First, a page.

22 Mar 2016

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New Dietary Guidelines Encourage Small Changes

 A lifetime of healthy eating helps to prevent chronic diseases like obesity, heart disease, high blood pressure, and Type 2 diabetes. The Dietary Guidelines provides a clear path for the general public, as well as policy makers and health professionals and others who reach the public, to help Americans make healthy choices.

Obesity and other chronic diseases come not only with increased health risks, but also at a high cost. Healthy eating is one of the most powerful tools we have to reduce the onset of disease.

The 2015 edition of the Dietary Guidelines focuses on three main takeaways to help Americans make decisions about healthy eating.

Eat for Health and for the Long Run

The path to improving health through nutrition is to follow a healthy eating pattern that is right for you.

A healthy eating pattern:

  • consists of all foods and drinks that a person consumes over time;
  • is adaptable to a person’s taste preferences, culture, traditions, and budget;
  • includes a variety of nutritious foods like vegetables, fruits, grains, low-fat and fat-free dairy, lean meats and other protein foods, and oils; and
  • limits saturated fats, trans fats, added sugars, and sodium.

There is more than one type of healthy eating pattern — the 2015-2020 Dietary Guidelines includes various examples of healthy eating patterns.

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Start with Small Changes

By focusing on small improvements, eating healthy becomes more manageable. With so many choices to make every single day about what to eat and drink, each choice is an opportunity to make a small, healthy change — like replacing refined- flour bread with whole-grain bread.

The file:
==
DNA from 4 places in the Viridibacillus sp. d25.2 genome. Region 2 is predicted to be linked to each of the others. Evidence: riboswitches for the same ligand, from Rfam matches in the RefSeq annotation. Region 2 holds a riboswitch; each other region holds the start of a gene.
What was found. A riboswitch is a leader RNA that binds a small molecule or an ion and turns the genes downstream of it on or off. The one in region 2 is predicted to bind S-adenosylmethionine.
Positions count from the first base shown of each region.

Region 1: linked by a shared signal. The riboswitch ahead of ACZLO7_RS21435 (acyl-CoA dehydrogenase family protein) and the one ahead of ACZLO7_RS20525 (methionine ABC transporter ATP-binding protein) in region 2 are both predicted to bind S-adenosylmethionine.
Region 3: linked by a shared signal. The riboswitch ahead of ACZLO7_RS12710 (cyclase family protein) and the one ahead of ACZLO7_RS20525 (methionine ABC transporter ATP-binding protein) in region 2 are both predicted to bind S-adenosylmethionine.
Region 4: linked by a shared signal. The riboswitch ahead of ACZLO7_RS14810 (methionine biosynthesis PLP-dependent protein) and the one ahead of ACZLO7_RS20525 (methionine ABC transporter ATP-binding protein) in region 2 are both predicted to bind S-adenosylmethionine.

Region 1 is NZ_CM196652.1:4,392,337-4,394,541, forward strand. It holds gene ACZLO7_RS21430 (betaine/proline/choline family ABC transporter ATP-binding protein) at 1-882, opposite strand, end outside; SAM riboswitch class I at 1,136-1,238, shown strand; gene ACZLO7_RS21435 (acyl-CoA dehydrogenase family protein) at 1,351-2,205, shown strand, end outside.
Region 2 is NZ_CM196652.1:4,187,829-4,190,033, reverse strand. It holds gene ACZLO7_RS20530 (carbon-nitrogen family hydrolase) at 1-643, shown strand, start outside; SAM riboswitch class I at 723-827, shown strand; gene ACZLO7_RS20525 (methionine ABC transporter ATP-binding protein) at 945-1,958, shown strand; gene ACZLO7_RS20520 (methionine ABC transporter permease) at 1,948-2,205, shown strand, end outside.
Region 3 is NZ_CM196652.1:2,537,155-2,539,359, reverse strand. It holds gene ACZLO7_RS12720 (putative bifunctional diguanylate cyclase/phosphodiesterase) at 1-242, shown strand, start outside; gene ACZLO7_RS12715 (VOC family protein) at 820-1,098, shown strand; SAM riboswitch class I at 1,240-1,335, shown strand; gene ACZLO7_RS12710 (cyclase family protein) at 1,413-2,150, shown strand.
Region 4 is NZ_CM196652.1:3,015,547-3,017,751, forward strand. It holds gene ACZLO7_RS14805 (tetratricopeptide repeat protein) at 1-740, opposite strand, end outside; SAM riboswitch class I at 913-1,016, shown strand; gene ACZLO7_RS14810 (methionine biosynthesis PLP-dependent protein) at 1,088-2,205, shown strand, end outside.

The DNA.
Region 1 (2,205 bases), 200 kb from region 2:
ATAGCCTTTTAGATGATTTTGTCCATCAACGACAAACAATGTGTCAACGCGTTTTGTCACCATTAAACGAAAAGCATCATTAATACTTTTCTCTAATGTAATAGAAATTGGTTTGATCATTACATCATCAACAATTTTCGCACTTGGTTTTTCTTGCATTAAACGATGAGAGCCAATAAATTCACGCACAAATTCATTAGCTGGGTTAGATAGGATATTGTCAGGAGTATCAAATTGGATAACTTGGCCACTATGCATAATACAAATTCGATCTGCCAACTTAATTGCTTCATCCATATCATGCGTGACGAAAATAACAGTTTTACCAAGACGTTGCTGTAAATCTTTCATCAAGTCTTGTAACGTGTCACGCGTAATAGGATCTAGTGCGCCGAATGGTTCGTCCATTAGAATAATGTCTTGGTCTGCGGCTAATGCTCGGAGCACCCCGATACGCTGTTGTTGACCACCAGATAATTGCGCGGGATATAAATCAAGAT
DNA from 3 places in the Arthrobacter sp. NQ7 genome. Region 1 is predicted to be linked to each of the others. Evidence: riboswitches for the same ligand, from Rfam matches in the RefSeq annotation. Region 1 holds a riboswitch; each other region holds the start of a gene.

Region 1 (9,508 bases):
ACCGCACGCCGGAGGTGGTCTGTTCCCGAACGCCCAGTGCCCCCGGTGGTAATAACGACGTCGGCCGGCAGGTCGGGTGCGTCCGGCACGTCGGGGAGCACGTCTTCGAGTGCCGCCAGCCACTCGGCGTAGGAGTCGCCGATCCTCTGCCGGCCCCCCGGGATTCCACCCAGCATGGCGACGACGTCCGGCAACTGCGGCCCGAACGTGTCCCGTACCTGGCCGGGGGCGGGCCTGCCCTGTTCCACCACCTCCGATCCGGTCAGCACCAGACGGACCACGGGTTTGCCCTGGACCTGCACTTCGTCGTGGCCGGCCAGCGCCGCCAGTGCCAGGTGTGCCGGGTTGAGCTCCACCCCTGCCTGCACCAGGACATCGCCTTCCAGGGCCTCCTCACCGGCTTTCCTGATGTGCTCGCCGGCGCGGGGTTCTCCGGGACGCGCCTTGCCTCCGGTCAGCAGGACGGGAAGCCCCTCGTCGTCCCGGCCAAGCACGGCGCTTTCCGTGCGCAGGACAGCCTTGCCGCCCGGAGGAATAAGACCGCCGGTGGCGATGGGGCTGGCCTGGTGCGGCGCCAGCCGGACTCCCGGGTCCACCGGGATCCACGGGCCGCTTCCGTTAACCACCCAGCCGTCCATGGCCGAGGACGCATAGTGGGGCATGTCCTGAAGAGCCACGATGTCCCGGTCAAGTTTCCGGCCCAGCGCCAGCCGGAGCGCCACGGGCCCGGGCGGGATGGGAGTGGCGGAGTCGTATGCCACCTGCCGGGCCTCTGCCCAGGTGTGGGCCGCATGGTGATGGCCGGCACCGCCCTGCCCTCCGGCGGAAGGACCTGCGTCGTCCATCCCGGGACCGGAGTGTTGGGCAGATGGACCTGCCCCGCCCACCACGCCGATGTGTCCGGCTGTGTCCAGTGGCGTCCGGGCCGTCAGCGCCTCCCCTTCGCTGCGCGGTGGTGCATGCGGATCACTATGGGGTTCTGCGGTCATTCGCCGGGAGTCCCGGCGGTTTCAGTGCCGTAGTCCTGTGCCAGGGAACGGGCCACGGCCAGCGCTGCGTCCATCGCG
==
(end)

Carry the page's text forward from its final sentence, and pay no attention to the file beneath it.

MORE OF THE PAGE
Almost 9 in 10 Americans get less than the recommended amount of vegetables. Find new ways to incorporate more veggies to dishes you’re already making.  Further, American adults consume about 50 percent more sodium than the Dietary Guidelines recommends. Use the Nutrition Facts label to check for sodium, especially in processed foods like pizza, pasta dishes, sauces and soups.

Support Healthy Choices for Everyone

Many Americans may need to make changes to their food choices and get more physical activity to stay healthy, but they shouldn’t have to do it alone. Everyone has a role to play in encouraging easy, accessible, and affordable ways to support healthy choices at home, school, work, and in the community. The 2015-2020 Dietary Guidelines for Americans includes examples of strategies that support healthy choices.

 

 

 

 

 

 

 

 

©Office of Disease Prevention and Health Promotion

 

 

 

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